NTSB issues national bridge recommendations following Fern Hollow collapse

The National Transportation Safety Board made recommendations that federal and state authorities identify actions that need to be taken for certain bridges, specifically citing the 2022 Fern Hollow Bridge collapse.

On Jan. 28, 2022, the bridge experienced a structural failure and fell about 100 feet into Frick Park below. Four people were hurt.

The preliminary NTSB investigation found that corrosion and deterioration on the bridge’s legs due to the accumulation of water and debris caused it to fail.

NTSB investigators found that prior inspections of the bridge performed on behalf of the Pennsylvania Department of Transportation identified problems with drainage, but maintenance was not regularly performed to resolve the issue. NTSB investigators found other Pennsylvania bridges with similar issues.

The NTSB is now asking the Federal Highway Administration to develop a system for bridge owners across the U.S. to perform necessary follow-up actions on bridges with uncoated weathering steel components.

NTSB officials were so concerned about their findings that they released nearly 150 pages of their report early in hopes of preventing another bridge collapse.

Pitt Engineering Professor Kent Harries went over the findings with us, and said, unfortunately, maintenance is often overlooked.

“It’s highlighting a systemic issue that we maybe don’t pay attention to maintenance as we should. And, when we are dealing with things that could be considered critical to our society, maybe we should be putting more emphasis on it,” Professor Harries said.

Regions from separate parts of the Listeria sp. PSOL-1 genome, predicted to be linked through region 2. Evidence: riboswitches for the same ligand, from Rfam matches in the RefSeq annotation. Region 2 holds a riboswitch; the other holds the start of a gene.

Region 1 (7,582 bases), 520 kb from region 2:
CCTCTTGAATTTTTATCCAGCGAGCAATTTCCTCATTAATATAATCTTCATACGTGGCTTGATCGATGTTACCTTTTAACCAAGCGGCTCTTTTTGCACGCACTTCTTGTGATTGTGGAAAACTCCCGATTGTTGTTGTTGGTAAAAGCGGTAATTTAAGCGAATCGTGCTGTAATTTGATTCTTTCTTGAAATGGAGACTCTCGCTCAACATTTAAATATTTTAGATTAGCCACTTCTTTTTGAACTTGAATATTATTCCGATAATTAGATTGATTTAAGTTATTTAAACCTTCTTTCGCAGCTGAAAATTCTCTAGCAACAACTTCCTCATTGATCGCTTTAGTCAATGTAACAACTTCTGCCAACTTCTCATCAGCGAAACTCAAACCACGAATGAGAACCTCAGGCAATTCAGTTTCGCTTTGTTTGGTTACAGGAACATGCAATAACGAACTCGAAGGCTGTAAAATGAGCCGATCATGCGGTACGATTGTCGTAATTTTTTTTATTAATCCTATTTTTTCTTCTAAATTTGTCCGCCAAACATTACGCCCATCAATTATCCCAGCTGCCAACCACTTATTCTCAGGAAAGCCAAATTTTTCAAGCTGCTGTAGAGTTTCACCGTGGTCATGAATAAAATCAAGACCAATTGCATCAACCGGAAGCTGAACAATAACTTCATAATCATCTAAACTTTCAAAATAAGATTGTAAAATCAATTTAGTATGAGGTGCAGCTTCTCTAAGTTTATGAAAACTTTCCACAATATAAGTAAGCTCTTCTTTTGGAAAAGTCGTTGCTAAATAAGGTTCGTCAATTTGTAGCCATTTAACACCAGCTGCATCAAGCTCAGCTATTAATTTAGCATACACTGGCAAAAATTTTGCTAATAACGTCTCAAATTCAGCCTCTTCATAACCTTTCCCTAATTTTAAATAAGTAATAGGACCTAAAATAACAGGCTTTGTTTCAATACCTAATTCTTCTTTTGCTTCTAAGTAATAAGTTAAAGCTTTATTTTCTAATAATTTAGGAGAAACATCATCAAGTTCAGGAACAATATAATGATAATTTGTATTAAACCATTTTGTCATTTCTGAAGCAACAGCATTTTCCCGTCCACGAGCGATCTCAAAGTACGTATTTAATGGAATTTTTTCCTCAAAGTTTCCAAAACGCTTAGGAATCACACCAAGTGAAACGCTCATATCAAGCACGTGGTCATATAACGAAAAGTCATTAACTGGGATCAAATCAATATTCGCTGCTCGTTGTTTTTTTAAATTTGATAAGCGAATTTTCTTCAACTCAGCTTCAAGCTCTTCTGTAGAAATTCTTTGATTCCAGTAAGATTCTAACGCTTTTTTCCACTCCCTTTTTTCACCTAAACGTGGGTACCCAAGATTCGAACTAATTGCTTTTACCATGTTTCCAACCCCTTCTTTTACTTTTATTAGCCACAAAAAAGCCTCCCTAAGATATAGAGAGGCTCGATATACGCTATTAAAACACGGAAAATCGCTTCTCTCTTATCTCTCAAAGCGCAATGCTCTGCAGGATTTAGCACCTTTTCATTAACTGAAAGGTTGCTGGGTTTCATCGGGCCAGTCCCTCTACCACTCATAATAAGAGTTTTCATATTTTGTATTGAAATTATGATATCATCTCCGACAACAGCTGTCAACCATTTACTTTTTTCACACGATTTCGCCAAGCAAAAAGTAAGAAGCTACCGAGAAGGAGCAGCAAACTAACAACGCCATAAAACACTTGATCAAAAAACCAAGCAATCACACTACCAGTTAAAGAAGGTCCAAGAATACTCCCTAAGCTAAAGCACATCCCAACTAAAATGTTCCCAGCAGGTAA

The bridge’s beams were made of weathered uncoated steel and were corroded and deteriorated.

Because the bridge’s drains were so blocked, weather and de-icing brine found other ways off the bridge and severely damaged the beams.

“Today, I’m not sure that weathering steel would be used in anything other than fairly traditional straight beam bridges,” Professor Harries added.

When we asked city officials why the drains weren’t cleared, they told us they don’t have a comment because the NTSB investigation wasn’t done.

A spokesperson said they’ve since created a bridge maintenance division. However, that new division comes after a decade of inspector recommendations to clear the drains, that according to the NTSB, were ignored.

“We don’t tend to pay that much attention to it. When you know your gutters need to be cleaned out at home, is when they start overflowing and causing other damage,” he said.

The NTSB report stated other bridges in Pennsylvania had debris build up in their drains, but none as severe as the Fern Hollow Bridge.

Their investigation into why those drains weren’t cleared is still ongoing.

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